Last weekend, as we were digging out of the twenty inches of snow, my kids were sledding in the backyard and hiding out in their igloo. My 4-yr old son had another snow day passion, filling up a plastic cup with snow to the brim and walking around calling it his “snow cone.”[footnote]I know what some of you are thinking: Don’t let your kid eat snow! Yes, it is a bit excessive, but scientists say it’s not really bad for you, so I gave in :)[/footnote]
He wouldn’t go anywhere without his snow cone. I yelled to him, “Hey buddy, save some for the rest of us!”
He turned around, looked across the backyard and laughed. “There’s enough for everyone”, he said.
The next day as the temperature picked up and the snow began to melt, he came outside to see a different view and began to cry.[footnote]You may think this is sad that he began to cry, however, he tends to cry a lot when something doesn’t go his way. Remember, he is four. Still, it did catch me off guard.[/footnote] As I asked him what was wrong, I found out he was worried the snow would melt all away and he couldn’t have any more snow cones.
I consoled him for a moment (as any Dad would do), but then went on to explain that winter wasn’t the only time you could have snow cones. I asked him, “What about in the summer, when we go down to the beach and get snow cones?”
“It doesn’t snow in the winter”, he said.
“I know, but all you have to have is some ice, something to shave it, and a cup. Then you’ve got a snowcone in any condition!”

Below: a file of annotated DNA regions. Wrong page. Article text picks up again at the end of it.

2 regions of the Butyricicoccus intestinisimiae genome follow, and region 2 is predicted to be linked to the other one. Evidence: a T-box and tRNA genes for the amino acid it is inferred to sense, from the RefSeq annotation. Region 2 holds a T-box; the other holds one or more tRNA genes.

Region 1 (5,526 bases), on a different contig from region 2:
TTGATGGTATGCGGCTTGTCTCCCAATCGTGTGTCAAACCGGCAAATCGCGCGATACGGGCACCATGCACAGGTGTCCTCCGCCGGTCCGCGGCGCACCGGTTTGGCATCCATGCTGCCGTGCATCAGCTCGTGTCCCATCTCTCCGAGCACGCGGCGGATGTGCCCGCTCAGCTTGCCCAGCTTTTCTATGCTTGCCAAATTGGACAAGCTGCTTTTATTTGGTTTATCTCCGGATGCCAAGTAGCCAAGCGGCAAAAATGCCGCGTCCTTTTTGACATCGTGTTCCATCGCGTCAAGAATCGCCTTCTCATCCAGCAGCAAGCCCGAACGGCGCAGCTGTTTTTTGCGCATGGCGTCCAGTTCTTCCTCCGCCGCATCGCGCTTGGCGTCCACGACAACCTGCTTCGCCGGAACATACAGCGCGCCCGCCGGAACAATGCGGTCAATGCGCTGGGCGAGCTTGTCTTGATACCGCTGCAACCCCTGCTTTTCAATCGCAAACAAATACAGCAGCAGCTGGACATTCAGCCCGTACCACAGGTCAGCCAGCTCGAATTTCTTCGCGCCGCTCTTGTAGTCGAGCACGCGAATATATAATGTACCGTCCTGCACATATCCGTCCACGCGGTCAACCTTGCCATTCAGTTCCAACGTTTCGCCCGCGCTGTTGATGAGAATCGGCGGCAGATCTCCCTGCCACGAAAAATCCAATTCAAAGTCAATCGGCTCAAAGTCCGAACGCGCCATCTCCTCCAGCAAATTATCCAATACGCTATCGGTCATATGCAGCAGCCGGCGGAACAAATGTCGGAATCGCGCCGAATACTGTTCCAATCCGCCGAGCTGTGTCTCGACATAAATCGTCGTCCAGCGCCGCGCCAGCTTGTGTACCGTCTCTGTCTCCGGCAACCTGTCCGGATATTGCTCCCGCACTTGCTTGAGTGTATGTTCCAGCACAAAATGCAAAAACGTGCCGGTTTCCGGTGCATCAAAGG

He wasn’t too sure about it, but he did remember having snow cones in the summer, and felt a bit better. He was off playing something else in the next minute, completely forgetting about his beloved snow cones.
Conditions in Our Schools and Classrooms
Later that night I couldn’t help but think about the snow cone situation and how it plays out every day in schools and classrooms around the world.
We go to a conference and hear about innovative and creative work being done by high school students, but make it about where the school is located, how they are funded, how much time they had, or who the students were. We say that with our conditions that could never happen.
We read an article, blog post, or book and see the innovative and creative work being done middle school students, but wonder who gave them the permission, how they fit that into their curriculum, and look at all of the technology they have to use. We say that it would be nice to do that kind of work with our students, but our conditions prevent it from every happening.